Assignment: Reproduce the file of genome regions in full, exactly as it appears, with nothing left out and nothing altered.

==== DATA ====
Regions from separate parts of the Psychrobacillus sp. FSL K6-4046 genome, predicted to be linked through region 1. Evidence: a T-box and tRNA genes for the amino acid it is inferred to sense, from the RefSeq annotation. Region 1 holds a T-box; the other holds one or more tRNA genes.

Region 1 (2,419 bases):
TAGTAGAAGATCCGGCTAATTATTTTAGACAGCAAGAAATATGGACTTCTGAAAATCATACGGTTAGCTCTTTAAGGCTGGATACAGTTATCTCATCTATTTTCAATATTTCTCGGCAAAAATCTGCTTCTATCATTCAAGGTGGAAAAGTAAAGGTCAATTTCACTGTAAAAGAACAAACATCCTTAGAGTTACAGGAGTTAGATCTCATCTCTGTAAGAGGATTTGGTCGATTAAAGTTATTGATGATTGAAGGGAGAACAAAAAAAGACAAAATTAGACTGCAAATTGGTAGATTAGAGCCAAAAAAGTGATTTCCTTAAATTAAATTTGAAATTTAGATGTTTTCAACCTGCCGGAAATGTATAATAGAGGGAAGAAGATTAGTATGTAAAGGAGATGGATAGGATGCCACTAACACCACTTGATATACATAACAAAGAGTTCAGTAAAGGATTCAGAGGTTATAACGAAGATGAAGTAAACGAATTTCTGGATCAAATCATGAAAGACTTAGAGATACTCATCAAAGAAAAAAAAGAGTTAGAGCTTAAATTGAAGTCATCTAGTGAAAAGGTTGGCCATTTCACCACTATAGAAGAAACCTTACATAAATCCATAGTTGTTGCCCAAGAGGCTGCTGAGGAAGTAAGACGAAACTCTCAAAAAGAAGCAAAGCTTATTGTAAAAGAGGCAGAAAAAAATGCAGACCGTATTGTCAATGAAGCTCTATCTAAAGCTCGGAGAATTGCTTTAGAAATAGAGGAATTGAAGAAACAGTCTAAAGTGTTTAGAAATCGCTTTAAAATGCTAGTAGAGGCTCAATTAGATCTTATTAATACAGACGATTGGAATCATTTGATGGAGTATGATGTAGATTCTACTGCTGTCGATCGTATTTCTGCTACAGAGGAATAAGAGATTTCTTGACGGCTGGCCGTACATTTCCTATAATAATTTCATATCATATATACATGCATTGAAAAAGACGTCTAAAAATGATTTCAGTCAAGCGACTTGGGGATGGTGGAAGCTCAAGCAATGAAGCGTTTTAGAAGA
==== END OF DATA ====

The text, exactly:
Regions from separate parts of the Psychrobacillus sp. FSL K6-4046 genome, predicted to be linked through region 1. Evidence: a T-box and tRNA genes for the amino acid it is inferred to sense, from the RefSeq annotation. Region 1 holds a T-box; the other holds one or more tRNA genes.

Region 1 (2,419 bases):
TAGTAGAAGATCCGGCTAATTATTTTAGACAGCAAGAAATATGGACTTCTGAAAATCATACGGTTAGCTCTTTAAGGCTGGATACAGTTATCTCATCTATTTTCAATATTTCTCGGCAAAAATCTGCTTCTATCATTCAAGGTGGAAAAGTAAAGGTCAATTTCACTGTAAAAGAACAAACATCCTTAGAGTTACAGGAGTTAGATCTCATCTCTGTAAGAGGATTTGGTCGATTAAAGTTATTGATGATTGAAGGGAGAACAAAAAAAGACAAAATTAGACTGCAAATTGGTAGATTAGAGCCAAAAAAGTGATTTCCTTAAATTAAATTTGAAATTTAGATGTTTTCAACCTGCCGGAAATGTATAATAGAGGGAAGAAGATTAGTATGTAAAGGAGATGGATAGGATGCCACTAACACCACTTGATATACATAACAAAGAGTTCAGTAAAGGATTCAGAGGTTATAACGAAGATGAAGTAAACGAATTTCTGGATCAAATCATGAAAGACTTAGAGATACTCATCAAAGAAAAAAAAGAGTTAGAGCTTAAATTGAAGTCATCTAGTGAAAAGGTTGGCCATTTCACCACTATAGAAGAAACCTTACATAAATCCATAGTTGTTGCCCAAGAGGCTGCTGAGGAAGTAAGACGAAACTCTCAAAAAGAAGCAAAGCTTATTGTAAAAGAGGCAGAAAAAAATGCAGACCGTATTGTCAATGAAGCTCTATCTAAAGCTCGGAGAATTGCTTTAGAAATAGAGGAATTGAAGAAACAGTCTAAAGTGTTTAGAAATCGCTTTAAAATGCTAGTAGAGGCTCAATTAGATCTTATTAATACAGACGATTGGAATCATTTGATGGAGTATGATGTAGATTCTACTGCTGTCGATCGTATTTCTGCTACAGAGGAATAAGAGATTTCTTGACGGCTGGCCGTACATTTCCTATAATAATTTCATATCATATATACATGCATTGAAAAAGACGTCTAAAAATGATTTCAGTCAAGCGACTTGGGGATGGTGGAAGCTCAAGCAATGAAGCGTTTTAGAAGA